CRISPR-Cas9 is revolutionary gene-editing tool, but it’s not without its downsides. Now, scientists at Harvard have demonstrated an alternate genetic-engineering system called Retron Library Recombineering (RLR), which works without cutting DNA and may be quickly applied to large populations of cells.
CRISPR works like a pair of genetic scissors, ready to make precise cut-and-paste edits to the genome of living cells. The system can hunt down a specific DNA sequence, then uses an enzyme, most ordinarily Cas9, to mak a cut there. because cell performs its DNA repair procedures, CRISPR instructs it to use a special sequence rather than the original one, thereby editing the genome.
This system is already proving invaluable during a range of applications, from treating diseases like cancer, HIV and muscular dystrophy , to pest control, improving crops, and building biological computers out of bacteria.
There are, however, potential problems. Cutting DNA could cause some unintended side effects, and concerns are raised that CRISPR can make edits within the wrong section of the genome. It also can be a touch tricky to scale up to form larger amounts of edits at once , and to trace which mutants are having which effect in lab tests.
The new gene editing tech, from researchers at Harvard Medical School & the Wyss Institute, attempts to unravel these issues. RLR’s main point of difference is that it doesn’t cut the DNA at all – instead, it introduces the new DNA segment while a cell is replicating its genome before dividing.
It does so using retrons, which are segments of bacterial DNA that produce pieces of single-stranded DNA (ssDNA). This, it seems , was originally a self-defense mechanism that bacteria use to see if they’ve been infected with virus .
By adding both the specified DNA segment along side a single-stranded annealing protein (SSAP), the RLR system makes sure that the intended DNA segment ends up in genome of the cell , after original cell divides.
“We figured that retrons should give us the power to produce ssDNA within the cells we would like to edit instead of trying to force them into the cell from the outside , and without damaging the native DNA, which were both very compelling qualities,” says Daniel Goodman, co-first author of the study.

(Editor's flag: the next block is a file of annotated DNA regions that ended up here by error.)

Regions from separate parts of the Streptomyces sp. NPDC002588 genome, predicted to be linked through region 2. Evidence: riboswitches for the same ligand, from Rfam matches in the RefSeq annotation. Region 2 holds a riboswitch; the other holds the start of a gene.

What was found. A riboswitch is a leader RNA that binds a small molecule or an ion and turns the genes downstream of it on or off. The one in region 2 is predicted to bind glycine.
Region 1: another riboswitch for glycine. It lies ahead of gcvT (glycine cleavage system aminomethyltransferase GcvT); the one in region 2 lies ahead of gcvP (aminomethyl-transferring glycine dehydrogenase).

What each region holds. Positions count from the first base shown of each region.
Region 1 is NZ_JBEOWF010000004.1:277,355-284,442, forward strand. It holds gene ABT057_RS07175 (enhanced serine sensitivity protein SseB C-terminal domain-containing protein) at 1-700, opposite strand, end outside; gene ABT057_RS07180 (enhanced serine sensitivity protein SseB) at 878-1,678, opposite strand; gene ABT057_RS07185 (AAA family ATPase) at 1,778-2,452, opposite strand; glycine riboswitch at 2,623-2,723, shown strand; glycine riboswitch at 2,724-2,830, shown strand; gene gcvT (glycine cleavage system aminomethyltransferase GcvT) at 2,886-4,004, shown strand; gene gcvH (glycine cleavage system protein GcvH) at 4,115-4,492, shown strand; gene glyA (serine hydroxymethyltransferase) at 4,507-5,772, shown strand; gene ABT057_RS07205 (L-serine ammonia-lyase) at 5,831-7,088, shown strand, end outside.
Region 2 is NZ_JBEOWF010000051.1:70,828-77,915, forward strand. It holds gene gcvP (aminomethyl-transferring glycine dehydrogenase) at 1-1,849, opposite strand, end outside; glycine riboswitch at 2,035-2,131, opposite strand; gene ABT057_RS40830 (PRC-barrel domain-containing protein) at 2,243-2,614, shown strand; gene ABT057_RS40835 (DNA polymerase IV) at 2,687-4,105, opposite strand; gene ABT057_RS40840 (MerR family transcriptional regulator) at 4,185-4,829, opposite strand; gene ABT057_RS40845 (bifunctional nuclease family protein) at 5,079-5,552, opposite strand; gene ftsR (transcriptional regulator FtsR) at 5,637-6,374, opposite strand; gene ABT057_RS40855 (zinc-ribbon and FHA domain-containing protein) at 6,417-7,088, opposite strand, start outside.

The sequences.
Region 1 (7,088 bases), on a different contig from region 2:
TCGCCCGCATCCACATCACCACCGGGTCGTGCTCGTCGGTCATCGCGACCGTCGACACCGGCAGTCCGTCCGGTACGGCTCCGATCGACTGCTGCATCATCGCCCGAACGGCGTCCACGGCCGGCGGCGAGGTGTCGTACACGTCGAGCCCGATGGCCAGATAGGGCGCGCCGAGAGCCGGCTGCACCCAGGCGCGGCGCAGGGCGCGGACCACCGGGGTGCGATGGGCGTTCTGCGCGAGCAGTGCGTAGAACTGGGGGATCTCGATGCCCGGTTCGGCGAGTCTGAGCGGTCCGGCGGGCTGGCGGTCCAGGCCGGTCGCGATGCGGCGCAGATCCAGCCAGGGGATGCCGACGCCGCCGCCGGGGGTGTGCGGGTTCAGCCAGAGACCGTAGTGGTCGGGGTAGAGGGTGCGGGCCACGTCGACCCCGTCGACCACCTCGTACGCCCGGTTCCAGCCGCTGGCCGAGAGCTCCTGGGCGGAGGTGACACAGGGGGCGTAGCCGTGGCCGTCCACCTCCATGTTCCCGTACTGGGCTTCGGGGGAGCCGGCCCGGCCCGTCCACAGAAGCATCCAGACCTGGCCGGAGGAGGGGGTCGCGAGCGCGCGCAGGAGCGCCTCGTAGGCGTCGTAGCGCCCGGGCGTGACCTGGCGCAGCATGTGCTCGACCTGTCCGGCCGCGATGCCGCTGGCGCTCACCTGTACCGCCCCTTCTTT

The new system has few other advantages too. It scales well, allowing many mutations to be produced directly at once , and therefore the proportion of edited cells actually increases over time as cells replicate. The retron sequence also can be tracked like a “barcode,” allowing scientists to simply check which cells received which edit, when trying to review the effects.
To test the system out, the researchers put it to work editing populations of E. coli. They used the retrons to introduce antibiotic resistance genes to the bacteria, and after making a couple of other tweaks to the bugs to prevent them repairing the DNA “errors,” they found that over 90% of the population incorporated the specified sequence after 20 generations. And because of the barcode nature of the retrons, the team was ready to easily track which edits had transferred the specified genes into the bacterial genome.
While there’s still plenty more work to be done, the team says that the new RLR tool could have a variety of applications. within the shorter term, it might be powerful new tool to review bacterial genomes and mutations, potentially helping create new beneficial strains or uncover treatment options for problems like antibiotic resistance. Long term, it’s going to cause a safer alternative to CRISPR in other organisms, even humans.
“Being ready to analyze pooled, barcoded mutant libraries with RLR enables many experiments to be performed simultaneously, allowing us to watch the effects of mutations across the genome, also as how those mutations might interact with one another ,” says George Church, senior author of the study. “This work helps establish a road map toward using RLR in other genetic systems, which exposes many exciting possibilities for future genetic research.”
The research was published in the journal PNAS.